Quotes to Provoke in Early Learning: Inspiration from Others

By: Diane Kashin, Ed.D, RECE. Well over a year ago, I wrote a blog post entitled Quotes to Provoke Reggio-inspired Teaching and Learning that has been recently shared by my friends at StoryPark and it has received some renewed attention. In my brain’s current context, I am again thinking about quotes but this time, I am looking beyond the giants on whose shoulders I stand. While I am always so inspired reading the words of Rousseau, Dewey, Malaguzzi, Piaget, Rinaldi and Vygotsky I am thinking beyond these pioneers and great influencers. I am currently inspired by the words of those who work directly with children! Notice I didn’t say “frontline” workers. The “at war” metaphor is just not appropriate! These educators are professionals, they can and should inspire us all. Recently, I had the honour to participate in the Fairy Dust Summer Conference with my friend and colleague, Cindy Green. We premised our session, Inquisitive Learners Require Curious and Passionate Teachers on the importance of learning through others as inspired by Lev Vygotsky’s quote, “It is through others that we developed into ourselves”. We advocated for teachers to support each other, to play with each other and to learn from each other. We used the metaphor of a fire to reflect the idea of fanning the flames of others to ignite passion and “play it forward”.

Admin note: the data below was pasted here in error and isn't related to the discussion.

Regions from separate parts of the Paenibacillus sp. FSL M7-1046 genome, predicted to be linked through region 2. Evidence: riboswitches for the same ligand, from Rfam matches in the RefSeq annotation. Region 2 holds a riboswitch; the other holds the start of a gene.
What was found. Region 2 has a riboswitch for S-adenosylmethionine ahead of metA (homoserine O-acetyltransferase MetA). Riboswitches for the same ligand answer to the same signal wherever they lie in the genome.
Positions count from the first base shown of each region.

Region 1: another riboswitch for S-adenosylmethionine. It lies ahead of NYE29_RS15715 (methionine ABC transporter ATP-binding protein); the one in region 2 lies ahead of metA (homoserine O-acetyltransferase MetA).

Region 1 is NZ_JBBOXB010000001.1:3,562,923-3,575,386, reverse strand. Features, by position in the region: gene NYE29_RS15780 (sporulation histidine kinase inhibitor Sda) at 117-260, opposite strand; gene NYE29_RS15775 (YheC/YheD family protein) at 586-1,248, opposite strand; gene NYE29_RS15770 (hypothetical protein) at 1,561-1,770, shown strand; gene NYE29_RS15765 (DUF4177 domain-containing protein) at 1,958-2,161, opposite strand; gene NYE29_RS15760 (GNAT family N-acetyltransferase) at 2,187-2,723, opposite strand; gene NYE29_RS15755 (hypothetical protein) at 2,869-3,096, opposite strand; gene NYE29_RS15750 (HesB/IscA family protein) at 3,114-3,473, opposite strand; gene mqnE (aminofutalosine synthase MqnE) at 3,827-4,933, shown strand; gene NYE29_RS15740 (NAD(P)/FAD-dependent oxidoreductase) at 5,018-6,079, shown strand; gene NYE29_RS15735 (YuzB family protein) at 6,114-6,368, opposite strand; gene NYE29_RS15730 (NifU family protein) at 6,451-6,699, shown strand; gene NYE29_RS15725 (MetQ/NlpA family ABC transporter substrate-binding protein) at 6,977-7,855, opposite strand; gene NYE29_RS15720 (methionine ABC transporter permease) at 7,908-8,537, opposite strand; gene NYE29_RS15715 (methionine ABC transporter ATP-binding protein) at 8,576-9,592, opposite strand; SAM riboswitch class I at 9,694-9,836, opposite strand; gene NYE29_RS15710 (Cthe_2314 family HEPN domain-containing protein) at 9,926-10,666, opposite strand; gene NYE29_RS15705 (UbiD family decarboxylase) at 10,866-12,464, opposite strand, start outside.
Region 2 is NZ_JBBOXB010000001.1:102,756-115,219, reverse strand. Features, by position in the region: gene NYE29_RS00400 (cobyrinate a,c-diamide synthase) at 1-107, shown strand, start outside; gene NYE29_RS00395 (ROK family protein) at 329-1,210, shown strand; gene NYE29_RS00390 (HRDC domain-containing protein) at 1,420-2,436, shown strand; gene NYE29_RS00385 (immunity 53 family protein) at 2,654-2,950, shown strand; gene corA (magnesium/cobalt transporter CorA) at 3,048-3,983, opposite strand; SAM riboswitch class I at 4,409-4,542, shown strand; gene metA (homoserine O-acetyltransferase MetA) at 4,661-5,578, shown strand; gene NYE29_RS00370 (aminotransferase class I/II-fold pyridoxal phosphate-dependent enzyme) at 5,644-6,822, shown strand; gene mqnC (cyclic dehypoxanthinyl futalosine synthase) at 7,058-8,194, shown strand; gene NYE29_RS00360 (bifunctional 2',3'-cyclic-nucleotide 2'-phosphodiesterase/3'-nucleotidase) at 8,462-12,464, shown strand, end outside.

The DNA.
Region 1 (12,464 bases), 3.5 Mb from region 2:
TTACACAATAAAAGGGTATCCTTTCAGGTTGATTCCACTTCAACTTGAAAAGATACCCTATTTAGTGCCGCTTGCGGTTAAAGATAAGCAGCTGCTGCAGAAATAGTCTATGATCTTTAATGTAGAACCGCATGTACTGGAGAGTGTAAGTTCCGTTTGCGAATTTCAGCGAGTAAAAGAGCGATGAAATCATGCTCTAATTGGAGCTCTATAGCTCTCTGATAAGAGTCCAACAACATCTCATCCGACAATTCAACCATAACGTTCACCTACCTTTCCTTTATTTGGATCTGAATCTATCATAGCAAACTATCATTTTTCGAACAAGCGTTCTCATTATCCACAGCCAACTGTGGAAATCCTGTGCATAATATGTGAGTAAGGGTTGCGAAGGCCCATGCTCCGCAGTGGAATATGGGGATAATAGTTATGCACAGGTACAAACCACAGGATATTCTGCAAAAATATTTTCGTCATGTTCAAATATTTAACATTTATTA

We rise by lifting others

Keep playing

Playing it Forward

The experience of being part of this conference for me was very meaningful. First of all I got to share it with Cindy, my playful companion who has supported my work and my passions for decades even when others were not as supportive of my status quo disrupting ways. This was a first for both of us as we have not previously participated in this type of online conference, which invites participants to comment and share thoughts and feedback. It is their words that I would like to feature in this second edition of quotes to provoke! On behalf of Cindy and me we thank all those who took the time to comment on our presentation and all those wonderful early childhood educators that we have had the privilege and honour to teach and reach for all of these decades!

“Look for the new”! I have tried to do this in my teaching. I would love to pass this on to my co-workers who sadly seem to enjoy the status quo, or same old, same old. If I can share and help them grow in one area it would be loose parts. I think it would create excitement and help them to be more creative. We need more unstructured and open-ended play.

I’m hearing the call to action, “play it forward” loud and clear. Signing up for the Fairy Dust Conference was the first step in following my curiosity this summer. It was interesting to hear the “chicken or egg” conversation surrounding the idea of curiosity leading to passion or passion leading to curiosity. It has been my experience this past year, that by following my curiosity in early learning, I have stumbled upon my passion. I can now speak from experience of the benefits of allowing children to follow what they are naturally curious about. My own professional development has been richer, more inspiring, more authentic, and incredibly passionate as a result of streamlining my focus to the topics that created the most wonder and curiosity.